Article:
The dangers of DIY wills come under the spotlight as inheritance disputes soar

THE number of inheritance disputes between family members has rocketed, as people opt to use do-it-yourself will-writing services in ever-increasing numbers.

The High Court is getting increasingly clogged with cases of contested probate – probate being the legal process for “proving” a will and its acceptance as a valid public document – which have leaped by more than 60 per cent in just two years.

This wave of costly probate disputes sounds another warning bell about the future of DIY wills, especially with the complexity of modern family structures and the scale of the financial assets involved.

In particular, it begs the question whether they are fit-for-purpose when it comes to ensuring savings and assets, such as a home, are distributed according to a person’s final wishes.

Many of the probate dispute cases lodged at the High Court are as a result of people penning their own wills that are littered with mistakes and omissions.

Disputes can also arise if people’s circumstances change, as many DIY wills cannot accommodate this.

And if strict witnessing rules are not followed to the letter, the document could be deemed invalid. For example, if a beneficiary witnesses the will, this would make their gift invalid.

Latest figures have revealed that there were 368 disputes about probate in the High Court last year.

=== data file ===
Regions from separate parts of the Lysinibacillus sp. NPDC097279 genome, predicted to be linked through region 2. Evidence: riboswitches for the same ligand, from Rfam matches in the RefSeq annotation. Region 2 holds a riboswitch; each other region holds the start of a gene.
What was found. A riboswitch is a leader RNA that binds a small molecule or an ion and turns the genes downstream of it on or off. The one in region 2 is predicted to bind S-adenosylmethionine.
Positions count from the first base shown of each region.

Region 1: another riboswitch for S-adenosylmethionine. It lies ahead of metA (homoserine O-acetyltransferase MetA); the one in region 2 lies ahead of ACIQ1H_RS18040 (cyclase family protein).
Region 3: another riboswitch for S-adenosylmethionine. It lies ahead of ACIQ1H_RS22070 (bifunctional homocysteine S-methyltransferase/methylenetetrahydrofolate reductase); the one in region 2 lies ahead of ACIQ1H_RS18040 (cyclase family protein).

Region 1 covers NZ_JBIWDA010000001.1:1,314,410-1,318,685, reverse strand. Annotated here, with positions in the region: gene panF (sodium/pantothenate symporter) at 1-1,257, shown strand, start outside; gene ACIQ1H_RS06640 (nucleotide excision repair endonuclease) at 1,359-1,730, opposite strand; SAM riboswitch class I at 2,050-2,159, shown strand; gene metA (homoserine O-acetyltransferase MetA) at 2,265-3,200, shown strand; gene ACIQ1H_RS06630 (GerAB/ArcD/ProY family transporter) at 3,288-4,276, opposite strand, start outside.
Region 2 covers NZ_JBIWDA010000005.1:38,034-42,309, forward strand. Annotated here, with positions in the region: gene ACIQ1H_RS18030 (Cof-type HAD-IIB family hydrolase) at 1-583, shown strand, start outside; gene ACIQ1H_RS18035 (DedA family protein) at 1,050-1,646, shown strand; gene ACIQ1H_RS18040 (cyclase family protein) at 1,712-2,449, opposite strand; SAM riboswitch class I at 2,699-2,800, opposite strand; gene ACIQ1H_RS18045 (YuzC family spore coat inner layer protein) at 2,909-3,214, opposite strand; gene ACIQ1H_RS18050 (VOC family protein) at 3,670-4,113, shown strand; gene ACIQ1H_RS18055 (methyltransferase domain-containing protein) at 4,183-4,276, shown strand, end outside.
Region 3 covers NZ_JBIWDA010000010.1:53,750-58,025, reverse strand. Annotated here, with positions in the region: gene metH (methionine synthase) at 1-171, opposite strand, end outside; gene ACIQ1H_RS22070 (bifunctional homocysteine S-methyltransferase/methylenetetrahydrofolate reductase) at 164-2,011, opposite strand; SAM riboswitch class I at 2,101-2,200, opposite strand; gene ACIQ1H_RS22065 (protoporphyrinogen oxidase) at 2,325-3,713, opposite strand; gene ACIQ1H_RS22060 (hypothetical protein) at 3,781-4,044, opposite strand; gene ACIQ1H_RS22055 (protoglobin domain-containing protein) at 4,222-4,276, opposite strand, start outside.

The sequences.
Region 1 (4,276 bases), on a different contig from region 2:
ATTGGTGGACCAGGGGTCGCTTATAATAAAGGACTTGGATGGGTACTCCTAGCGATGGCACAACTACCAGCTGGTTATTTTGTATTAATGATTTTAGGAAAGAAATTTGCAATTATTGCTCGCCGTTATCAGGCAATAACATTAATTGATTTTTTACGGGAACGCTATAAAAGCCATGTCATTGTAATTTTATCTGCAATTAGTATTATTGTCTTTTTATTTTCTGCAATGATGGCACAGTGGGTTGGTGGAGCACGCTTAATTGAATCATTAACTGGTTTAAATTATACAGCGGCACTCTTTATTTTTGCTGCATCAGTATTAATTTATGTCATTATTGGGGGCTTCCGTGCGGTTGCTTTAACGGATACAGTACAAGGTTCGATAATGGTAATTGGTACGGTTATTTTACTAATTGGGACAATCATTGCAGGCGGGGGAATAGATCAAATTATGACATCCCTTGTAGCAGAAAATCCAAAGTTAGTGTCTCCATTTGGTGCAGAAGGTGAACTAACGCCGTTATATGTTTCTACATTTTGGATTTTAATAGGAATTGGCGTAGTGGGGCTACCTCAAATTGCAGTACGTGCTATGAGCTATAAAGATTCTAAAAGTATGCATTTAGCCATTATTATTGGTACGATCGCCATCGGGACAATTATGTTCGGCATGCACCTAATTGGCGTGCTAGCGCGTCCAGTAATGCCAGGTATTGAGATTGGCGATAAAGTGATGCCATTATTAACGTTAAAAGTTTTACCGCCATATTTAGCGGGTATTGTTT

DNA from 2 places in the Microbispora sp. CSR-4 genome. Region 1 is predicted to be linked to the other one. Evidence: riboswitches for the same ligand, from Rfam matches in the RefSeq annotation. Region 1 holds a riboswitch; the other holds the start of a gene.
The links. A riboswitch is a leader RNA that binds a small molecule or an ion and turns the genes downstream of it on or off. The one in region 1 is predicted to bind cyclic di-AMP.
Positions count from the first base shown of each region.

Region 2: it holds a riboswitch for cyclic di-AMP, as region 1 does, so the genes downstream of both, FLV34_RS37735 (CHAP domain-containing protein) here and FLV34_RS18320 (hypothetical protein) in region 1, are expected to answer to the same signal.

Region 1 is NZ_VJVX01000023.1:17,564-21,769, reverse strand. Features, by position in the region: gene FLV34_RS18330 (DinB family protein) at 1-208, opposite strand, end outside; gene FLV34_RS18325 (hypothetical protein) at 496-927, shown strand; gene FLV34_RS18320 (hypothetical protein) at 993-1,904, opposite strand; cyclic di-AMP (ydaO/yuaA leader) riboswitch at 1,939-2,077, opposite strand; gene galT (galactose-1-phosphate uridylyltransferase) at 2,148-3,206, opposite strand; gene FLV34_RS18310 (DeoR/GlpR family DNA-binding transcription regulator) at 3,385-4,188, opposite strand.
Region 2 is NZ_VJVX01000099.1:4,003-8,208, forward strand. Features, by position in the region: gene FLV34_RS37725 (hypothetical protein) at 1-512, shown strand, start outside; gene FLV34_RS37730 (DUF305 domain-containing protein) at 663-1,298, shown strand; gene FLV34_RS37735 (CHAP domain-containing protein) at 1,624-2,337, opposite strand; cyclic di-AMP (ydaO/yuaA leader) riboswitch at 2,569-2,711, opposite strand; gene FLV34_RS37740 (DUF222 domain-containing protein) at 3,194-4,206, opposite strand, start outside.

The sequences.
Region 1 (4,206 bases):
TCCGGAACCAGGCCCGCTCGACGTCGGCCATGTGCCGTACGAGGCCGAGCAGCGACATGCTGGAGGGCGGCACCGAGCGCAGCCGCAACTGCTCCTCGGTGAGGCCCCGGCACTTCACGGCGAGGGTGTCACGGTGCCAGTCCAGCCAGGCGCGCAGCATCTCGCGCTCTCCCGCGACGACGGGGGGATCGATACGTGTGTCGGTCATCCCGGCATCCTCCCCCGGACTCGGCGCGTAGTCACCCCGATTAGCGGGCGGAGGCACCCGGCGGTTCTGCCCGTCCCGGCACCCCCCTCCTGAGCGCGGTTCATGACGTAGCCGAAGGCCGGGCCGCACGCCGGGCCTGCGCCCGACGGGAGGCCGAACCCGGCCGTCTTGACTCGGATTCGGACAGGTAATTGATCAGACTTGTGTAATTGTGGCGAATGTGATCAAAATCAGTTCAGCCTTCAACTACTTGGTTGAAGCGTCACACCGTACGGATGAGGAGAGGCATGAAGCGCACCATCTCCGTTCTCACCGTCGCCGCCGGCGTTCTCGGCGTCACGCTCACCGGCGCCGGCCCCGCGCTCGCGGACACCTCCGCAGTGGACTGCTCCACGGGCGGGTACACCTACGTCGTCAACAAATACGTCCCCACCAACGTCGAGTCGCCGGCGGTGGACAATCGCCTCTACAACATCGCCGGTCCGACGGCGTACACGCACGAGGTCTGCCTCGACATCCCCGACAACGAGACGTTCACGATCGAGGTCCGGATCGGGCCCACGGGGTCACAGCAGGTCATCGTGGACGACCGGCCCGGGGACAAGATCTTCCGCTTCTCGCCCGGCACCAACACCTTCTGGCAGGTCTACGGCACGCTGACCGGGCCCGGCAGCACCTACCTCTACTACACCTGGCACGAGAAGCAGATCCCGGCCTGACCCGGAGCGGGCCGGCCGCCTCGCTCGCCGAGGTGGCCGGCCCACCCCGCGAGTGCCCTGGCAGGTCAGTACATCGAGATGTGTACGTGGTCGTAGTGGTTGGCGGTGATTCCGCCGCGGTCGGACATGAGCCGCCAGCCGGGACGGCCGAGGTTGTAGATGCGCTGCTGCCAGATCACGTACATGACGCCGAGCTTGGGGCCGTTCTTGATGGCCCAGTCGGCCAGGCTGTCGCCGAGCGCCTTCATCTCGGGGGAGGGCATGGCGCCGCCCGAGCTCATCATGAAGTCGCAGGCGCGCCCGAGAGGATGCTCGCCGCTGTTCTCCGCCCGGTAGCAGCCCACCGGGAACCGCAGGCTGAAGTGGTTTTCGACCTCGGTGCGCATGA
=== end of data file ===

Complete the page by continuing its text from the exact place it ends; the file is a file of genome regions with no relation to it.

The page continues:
This compares to just 282 in 2017, and 227 the year before.

Low-cost DIY kits are advertised online for as little as £9.99, yet writing a will can be a legal minefield.

As families are finding out to their cost, a simple mistake often means paying a far higher price in the end – whether it ultimately ends up as a family dispute in the High Court or not.

When using a solicitor to guide you through the complexities and around the pitfalls of preparing a will, it’s important that the one you use, like Milners, is accredited by the Law Society.

As well as solicitors, other providers will claim to offer will-writing services. However, before using one and for ultimate peace of mind, ensure it is governed by a regulatory body, such as the Solicitors’ Regulation Authority.

Should you have any questions or concerns regarding wills, trusts and probate, or any other inheritance-related issues, such as probate disputes, please do not hesitate to contact this article’s author, solicitor Jessica Savage, a fully qualified member of the Society of Trusts and Estate Practitioners (STEP), here at Milners on 0113 245 0852 or email us at hello@milnerslaw.

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